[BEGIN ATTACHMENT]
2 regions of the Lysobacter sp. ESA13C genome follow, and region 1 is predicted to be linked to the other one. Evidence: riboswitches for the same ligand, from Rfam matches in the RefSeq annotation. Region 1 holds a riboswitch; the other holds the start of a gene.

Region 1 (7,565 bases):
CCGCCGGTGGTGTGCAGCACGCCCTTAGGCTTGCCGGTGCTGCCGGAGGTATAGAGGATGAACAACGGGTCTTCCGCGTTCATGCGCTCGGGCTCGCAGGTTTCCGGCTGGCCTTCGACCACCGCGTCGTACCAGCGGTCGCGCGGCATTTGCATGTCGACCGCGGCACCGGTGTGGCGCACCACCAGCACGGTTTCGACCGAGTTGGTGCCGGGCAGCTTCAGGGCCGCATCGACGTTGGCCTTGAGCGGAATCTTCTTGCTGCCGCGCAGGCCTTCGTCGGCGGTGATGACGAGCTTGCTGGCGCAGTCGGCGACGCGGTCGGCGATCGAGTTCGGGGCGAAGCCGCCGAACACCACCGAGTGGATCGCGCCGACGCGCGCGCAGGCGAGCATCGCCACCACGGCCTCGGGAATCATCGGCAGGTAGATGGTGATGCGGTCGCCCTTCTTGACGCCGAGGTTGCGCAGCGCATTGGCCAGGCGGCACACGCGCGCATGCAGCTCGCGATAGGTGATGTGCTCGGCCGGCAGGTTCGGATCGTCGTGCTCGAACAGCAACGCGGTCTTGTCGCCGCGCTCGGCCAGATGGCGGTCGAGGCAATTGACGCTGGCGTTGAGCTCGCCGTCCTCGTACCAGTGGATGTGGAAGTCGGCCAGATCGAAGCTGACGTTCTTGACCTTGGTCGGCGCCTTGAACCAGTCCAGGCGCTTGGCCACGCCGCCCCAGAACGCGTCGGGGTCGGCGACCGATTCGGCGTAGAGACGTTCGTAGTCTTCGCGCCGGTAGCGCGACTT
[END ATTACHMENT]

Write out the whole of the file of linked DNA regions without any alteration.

2 regions of the Lysobacter sp. ESA13C genome follow, and region 1 is predicted to be linked to the other one. Evidence: riboswitches for the same ligand, from Rfam matches in the RefSeq annotation. Region 1 holds a riboswitch; the other holds the start of a gene.

Region 1 (7,565 bases):
CCGCCGGTGGTGTGCAGCACGCCCTTAGGCTTGCCGGTGCTGCCGGAGGTATAGAGGATGAACAACGGGTCTTCCGCGTTCATGCGCTCGGGCTCGCAGGTTTCCGGCTGGCCTTCGACCACCGCGTCGTACCAGCGGTCGCGCGGCATTTGCATGTCGACCGCGGCACCGGTGTGGCGCACCACCAGCACGGTTTCGACCGAGTTGGTGCCGGGCAGCTTCAGGGCCGCATCGACGTTGGCCTTGAGCGGAATCTTCTTGCTGCCGCGCAGGCCTTCGTCGGCGGTGATGACGAGCTTGCTGGCGCAGTCGGCGACGCGGTCGGCGATCGAGTTCGGGGCGAAGCCGCCGAACACCACCGAGTGGATCGCGCCGACGCGCGCGCAGGCGAGCATCGCCACCACGGCCTCGGGAATCATCGGCAGGTAGATGGTGATGCGGTCGCCCTTCTTGACGCCGAGGTTGCGCAGCGCATTGGCCAGGCGGCACACGCGCGCATGCAGCTCGCGATAGGTGATGTGCTCGGCCGGCAGGTTCGGATCGTCGTGCTCGAACAGCAACGCGGTCTTGTCGCCGCGCTCGGCCAGATGGCGGTCGAGGCAATTGACGCTGGCGTTGAGCTCGCCGTCCTCGTACCAGTGGATGTGGAAGTCGGCCAGATCGAAGCTGACGTTCTTGACCTTGGTCGGCGCCTTGAACCAGTCCAGGCGCTTGGCCACGCCGCCCCAGAACGCGTCGGGGTCGGCGACCGATTCGGCGTAGAGACGTTCGTAGTCTTCGCGCCGGTAGCGCGACTT